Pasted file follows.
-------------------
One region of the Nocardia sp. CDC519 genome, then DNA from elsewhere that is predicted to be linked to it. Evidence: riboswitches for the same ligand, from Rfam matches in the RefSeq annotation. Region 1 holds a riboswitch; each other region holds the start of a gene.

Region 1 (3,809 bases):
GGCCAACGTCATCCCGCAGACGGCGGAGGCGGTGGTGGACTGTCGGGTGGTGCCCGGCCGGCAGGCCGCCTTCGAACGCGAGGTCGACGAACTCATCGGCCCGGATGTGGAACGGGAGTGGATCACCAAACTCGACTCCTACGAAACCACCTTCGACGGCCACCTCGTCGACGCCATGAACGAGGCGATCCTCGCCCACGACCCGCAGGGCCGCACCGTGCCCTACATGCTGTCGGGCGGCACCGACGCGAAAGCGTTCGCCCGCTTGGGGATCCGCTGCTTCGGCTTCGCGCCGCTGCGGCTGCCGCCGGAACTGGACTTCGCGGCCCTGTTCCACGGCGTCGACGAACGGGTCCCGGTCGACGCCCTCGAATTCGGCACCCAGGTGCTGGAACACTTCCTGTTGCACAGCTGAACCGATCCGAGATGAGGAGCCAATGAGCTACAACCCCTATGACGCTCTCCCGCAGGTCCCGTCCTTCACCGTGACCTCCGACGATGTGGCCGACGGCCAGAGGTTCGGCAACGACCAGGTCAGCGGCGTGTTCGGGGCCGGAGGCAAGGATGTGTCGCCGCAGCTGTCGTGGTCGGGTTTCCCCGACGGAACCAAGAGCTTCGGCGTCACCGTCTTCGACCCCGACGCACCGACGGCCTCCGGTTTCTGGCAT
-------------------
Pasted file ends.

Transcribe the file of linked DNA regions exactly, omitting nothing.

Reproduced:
One region of the Nocardia sp. CDC519 genome, then DNA from elsewhere that is predicted to be linked to it. Evidence: riboswitches for the same ligand, from Rfam matches in the RefSeq annotation. Region 1 holds a riboswitch; each other region holds the start of a gene.

Region 1 (3,809 bases):
GGCCAACGTCATCCCGCAGACGGCGGAGGCGGTGGTGGACTGTCGGGTGGTGCCCGGCCGGCAGGCCGCCTTCGAACGCGAGGTCGACGAACTCATCGGCCCGGATGTGGAACGGGAGTGGATCACCAAACTCGACTCCTACGAAACCACCTTCGACGGCCACCTCGTCGACGCCATGAACGAGGCGATCCTCGCCCACGACCCGCAGGGCCGCACCGTGCCCTACATGCTGTCGGGCGGCACCGACGCGAAAGCGTTCGCCCGCTTGGGGATCCGCTGCTTCGGCTTCGCGCCGCTGCGGCTGCCGCCGGAACTGGACTTCGCGGCCCTGTTCCACGGCGTCGACGAACGGGTCCCGGTCGACGCCCTCGAATTCGGCACCCAGGTGCTGGAACACTTCCTGTTGCACAGCTGAACCGATCCGAGATGAGGAGCCAATGAGCTACAACCCCTATGACGCTCTCCCGCAGGTCCCGTCCTTCACCGTGACCTCCGACGATGTGGCCGACGGCCAGAGGTTCGGCAACGACCAGGTCAGCGGCGTGTTCGGGGCCGGAGGCAAGGATGTGTCGCCGCAGCTGTCGTGGTCGGGTTTCCCCGACGGAACCAAGAGCTTCGGCGTCACCGTCTTCGACCCCGACGCACCGACGGCCTCCGGTTTCTGGCAT